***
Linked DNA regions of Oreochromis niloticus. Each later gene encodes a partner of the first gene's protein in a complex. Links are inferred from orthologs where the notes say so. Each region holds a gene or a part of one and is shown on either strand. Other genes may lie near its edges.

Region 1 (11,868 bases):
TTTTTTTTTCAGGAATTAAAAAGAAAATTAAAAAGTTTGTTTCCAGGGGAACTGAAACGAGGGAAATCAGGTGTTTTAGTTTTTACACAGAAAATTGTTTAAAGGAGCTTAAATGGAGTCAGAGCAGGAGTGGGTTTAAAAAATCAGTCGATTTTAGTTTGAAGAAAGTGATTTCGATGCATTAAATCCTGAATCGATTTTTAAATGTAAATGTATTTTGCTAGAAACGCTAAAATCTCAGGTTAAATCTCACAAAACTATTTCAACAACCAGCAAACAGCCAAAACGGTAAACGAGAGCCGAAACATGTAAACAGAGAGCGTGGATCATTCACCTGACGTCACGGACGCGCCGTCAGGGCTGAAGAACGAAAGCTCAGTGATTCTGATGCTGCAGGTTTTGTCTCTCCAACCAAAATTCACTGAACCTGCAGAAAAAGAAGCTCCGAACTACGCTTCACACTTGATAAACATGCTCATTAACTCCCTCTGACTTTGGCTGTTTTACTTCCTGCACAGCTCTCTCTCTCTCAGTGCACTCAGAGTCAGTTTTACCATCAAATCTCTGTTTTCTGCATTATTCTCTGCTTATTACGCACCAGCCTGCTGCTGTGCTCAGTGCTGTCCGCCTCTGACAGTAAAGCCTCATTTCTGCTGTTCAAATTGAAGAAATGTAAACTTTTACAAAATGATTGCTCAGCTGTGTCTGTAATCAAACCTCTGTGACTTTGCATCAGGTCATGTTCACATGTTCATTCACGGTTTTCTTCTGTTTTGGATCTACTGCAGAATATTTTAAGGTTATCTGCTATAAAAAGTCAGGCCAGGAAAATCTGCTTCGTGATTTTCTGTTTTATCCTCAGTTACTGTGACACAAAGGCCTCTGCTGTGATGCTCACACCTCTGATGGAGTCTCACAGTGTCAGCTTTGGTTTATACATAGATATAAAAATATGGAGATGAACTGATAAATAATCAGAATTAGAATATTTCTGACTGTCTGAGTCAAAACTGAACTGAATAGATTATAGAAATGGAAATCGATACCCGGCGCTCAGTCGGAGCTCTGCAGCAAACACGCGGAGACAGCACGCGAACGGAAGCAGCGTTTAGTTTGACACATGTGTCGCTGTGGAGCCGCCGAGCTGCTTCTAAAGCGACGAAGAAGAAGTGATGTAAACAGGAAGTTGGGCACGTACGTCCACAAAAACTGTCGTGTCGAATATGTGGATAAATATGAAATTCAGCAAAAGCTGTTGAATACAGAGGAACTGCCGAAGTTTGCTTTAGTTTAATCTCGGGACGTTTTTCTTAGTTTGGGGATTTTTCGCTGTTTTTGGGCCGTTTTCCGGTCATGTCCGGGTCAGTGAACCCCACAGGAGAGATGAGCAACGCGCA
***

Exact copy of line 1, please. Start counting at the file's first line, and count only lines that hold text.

Linked DNA regions of Oreochromis niloticus. Each later gene encodes a partner of the first gene's protein in a complex. Links are inferred from orthologs where the notes say so. Each region holds a gene or a part of one and is shown on either strand. Other genes may lie near its edges.